For those of us brought up on “Swallows and Amazons”, sailing still holds a sense of adventure and excitement. Around 100,000 of us take to the water to enjoy sailing every year, whether in small dinghies or full-scale club racing yachts.
Load cells for all sailors
According to a fascinating article in Yachting World:
“Strain gauge and load cell technology has already started to filter down from the world of elite racing to become useful for club racing boats and cruisers.”
Apart from the various uses of load cells we discovered, we also had to look up a lot of rigging and sailing terminology. It’s another world out there on the water!
Load cells are most often used as strain gauges to sense load and monitor tension on rigging ropes. For example, specially designed load pins can replace the normal pins that attach rigging to the boat’s deck or hull.
Bottle screw gauges can also be retrofitted to load pins to monitor loads on the forestay (a piece of rigging that attaches to the bow of the boat and stops the mast tipping backwards.)
Load cells are also used to monitor tension on non-structural cabled sails, and to measure load in running rigging for the mainsheet. Increasingly, strain gauges are being integrated into sails, usually to measure the luff tension.
Quick terminology explanation. The luff is the leading or front edge of a sail. Luff tension is the force exerted along the luff (vertically) mainly by the halyard (a rope used to raise or lower a sail).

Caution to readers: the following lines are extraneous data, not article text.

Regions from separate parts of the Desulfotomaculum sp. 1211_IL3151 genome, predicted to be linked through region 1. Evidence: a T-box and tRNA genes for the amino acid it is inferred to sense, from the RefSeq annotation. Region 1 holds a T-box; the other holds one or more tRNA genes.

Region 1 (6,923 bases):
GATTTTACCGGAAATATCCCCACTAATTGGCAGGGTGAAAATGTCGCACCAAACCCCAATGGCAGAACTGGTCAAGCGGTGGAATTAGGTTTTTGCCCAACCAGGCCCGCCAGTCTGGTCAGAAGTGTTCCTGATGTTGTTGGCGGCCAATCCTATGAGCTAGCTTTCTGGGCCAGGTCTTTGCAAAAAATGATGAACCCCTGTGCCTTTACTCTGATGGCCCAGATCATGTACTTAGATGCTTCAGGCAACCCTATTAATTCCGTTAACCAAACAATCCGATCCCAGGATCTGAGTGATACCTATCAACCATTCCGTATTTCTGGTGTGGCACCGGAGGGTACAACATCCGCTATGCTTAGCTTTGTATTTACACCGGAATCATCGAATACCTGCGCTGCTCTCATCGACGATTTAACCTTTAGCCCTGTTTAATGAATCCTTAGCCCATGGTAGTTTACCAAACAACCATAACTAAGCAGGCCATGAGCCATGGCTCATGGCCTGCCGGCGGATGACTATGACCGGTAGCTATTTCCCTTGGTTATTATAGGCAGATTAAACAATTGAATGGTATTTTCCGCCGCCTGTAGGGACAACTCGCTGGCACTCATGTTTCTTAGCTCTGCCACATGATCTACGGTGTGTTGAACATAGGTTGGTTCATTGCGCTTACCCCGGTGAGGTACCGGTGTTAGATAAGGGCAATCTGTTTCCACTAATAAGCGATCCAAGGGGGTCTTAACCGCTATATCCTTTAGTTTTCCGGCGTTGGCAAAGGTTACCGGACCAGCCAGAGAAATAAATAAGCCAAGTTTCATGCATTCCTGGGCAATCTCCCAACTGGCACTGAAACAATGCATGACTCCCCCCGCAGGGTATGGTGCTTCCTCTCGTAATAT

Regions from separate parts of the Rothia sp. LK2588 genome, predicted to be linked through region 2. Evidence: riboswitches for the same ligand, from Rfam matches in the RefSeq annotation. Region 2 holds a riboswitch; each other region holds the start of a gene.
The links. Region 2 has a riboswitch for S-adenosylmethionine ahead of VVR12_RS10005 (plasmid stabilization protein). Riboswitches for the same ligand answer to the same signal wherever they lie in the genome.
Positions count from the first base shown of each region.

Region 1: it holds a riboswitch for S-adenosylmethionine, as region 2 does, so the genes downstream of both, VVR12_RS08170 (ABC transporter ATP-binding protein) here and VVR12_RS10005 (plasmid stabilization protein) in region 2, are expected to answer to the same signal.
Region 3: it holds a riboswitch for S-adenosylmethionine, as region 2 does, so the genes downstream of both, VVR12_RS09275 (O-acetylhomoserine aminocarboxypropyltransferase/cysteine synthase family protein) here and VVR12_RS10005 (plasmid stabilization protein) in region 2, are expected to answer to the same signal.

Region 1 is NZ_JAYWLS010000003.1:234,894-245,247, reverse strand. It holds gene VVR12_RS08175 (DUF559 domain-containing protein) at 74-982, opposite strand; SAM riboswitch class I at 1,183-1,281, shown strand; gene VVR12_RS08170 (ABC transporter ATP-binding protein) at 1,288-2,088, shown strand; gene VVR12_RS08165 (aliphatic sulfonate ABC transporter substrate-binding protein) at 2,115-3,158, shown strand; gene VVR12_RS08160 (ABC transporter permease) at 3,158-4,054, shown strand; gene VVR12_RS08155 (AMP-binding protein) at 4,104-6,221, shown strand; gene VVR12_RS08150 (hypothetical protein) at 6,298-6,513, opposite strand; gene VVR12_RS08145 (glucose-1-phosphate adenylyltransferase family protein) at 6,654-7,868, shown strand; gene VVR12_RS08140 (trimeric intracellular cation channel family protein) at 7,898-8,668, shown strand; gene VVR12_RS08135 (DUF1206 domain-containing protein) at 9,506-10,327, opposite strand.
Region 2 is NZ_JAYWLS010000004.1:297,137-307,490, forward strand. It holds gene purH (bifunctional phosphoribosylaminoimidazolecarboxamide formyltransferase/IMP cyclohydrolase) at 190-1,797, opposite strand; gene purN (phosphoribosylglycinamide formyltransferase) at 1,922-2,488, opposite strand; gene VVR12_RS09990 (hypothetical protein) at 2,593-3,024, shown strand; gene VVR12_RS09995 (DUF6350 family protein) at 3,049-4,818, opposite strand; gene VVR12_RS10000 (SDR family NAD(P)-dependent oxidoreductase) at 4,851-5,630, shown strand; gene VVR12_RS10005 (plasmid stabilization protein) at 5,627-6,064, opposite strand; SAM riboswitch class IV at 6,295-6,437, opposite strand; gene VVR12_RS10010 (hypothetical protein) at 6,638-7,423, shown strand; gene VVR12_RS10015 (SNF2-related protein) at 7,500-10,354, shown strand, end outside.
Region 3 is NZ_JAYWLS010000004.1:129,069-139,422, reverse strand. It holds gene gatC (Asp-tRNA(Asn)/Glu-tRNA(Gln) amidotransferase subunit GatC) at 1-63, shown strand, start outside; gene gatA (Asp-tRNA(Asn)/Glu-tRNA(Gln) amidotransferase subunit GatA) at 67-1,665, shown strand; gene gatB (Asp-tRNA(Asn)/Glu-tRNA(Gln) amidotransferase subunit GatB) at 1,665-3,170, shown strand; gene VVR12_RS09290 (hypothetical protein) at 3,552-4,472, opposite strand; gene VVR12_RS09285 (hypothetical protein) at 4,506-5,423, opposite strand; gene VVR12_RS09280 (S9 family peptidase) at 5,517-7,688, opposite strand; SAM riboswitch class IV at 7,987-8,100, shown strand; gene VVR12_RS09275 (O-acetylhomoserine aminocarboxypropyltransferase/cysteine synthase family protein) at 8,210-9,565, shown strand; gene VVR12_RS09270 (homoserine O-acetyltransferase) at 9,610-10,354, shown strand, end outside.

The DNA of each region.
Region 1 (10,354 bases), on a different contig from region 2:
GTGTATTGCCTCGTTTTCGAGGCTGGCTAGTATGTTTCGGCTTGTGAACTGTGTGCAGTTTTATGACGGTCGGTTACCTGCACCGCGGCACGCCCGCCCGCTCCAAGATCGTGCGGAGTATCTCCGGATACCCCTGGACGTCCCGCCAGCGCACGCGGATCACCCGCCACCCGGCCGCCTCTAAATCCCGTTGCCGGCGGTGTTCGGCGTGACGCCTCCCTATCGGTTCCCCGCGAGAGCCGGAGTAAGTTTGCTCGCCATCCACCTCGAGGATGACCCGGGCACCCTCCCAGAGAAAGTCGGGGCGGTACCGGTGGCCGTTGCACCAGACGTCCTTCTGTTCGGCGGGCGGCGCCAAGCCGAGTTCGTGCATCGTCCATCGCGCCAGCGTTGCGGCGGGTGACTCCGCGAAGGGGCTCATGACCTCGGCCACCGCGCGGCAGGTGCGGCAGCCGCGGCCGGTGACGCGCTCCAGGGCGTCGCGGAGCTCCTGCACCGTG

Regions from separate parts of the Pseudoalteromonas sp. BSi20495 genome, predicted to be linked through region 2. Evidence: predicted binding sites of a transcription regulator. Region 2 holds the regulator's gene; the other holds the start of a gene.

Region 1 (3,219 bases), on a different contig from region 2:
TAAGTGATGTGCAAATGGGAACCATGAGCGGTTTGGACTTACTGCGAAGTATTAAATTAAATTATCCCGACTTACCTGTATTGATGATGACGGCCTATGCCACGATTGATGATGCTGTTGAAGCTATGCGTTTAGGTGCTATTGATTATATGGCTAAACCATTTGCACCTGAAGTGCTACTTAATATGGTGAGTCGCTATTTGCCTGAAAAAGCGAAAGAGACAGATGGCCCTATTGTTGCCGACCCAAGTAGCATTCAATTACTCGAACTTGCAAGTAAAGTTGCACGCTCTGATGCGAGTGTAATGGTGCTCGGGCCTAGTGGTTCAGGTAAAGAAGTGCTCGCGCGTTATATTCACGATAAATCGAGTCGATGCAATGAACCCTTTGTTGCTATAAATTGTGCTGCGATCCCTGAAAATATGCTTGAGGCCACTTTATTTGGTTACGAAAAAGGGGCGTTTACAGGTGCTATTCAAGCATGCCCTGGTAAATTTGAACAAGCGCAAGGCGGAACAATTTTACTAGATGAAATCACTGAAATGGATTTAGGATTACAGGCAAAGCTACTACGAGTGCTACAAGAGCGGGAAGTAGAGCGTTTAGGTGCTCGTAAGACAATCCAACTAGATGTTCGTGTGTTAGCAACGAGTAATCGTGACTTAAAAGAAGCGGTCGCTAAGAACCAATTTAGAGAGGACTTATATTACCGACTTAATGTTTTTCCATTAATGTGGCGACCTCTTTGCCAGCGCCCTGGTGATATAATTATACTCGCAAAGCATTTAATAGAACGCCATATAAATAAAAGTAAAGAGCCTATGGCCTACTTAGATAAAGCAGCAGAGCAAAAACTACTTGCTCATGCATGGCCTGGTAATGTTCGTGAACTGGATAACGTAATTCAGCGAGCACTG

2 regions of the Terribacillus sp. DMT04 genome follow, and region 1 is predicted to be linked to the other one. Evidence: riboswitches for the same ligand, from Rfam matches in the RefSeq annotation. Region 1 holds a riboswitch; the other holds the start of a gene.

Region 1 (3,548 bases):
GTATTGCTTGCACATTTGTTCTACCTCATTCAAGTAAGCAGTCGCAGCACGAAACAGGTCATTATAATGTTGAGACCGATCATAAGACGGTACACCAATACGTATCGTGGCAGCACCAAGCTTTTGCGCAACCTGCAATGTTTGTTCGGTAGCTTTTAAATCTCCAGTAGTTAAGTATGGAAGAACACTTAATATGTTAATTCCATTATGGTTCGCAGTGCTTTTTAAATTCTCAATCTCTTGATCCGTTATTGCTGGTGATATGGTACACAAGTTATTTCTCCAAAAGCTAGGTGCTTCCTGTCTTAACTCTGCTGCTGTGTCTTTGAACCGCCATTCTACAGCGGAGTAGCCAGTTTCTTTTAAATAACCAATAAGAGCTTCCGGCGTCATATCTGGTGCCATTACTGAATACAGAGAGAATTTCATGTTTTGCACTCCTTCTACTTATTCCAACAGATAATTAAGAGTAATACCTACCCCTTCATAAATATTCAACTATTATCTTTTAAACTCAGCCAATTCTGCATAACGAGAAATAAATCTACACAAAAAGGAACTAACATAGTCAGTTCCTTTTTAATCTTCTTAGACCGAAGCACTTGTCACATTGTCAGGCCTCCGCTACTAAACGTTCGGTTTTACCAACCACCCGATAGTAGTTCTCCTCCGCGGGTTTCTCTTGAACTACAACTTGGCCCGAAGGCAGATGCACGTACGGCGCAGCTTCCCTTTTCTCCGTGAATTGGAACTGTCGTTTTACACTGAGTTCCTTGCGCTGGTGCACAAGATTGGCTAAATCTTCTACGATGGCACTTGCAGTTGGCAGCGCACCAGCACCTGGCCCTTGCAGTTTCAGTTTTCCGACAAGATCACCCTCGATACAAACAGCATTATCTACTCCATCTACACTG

What we particularly enjoyed what the explanation of how data from the various load cells would be used by the sailor. A major use is safety, with the ability to monitor safe and maximum loads for rigging even as conditions shift and change. Load cells can also indicate if a boat is overloaded,:
“This is particularly useful in cruising catamarans which, when loaded up with extra weight in the hulls, can feel stable and mask the signs it is time to reef leading to damage of sails, mast or rudders.“
(Sailing terminology: to reef is to reduce the surface area of a sail by folding or rolling one edge of it. )
Sail tension consistency
Load cells can help establish an optimum tension for actions such as furling headsails which can be replicated each time. This avoids either an unsuccessful furl where a cable may be too slack, or over-tensioning which can damage the mast. The same applies to sail trim:
“By measuring the force going through running and standing rigging we are not reliant on marks on ropes, or the deck or memory of sail shapes to sail well. This makes it easier to record and return to fast modes.”
Data transfer and interpretation
In a fast-moving sport such as sailing, the ability to see and interpret the data during a race is important. Modern racing yachts usually have an instrument cluster with multi-screens that can display load cell data in graphical form. This can make interpreting the data for unexperienced or amateur crew as simple as seeing if a graphic “dial” is green or red.
For more on load cells and elite racing yacht testing, see our 2019 blog “Load cells and destruction testing”.
Load cells for marine environments
Load cells need to work reliably in harsh marine environments, including:
Need load cells for marine environments?
Contact us. We design, manufacture and distribute a wide range of load cells here in the UK.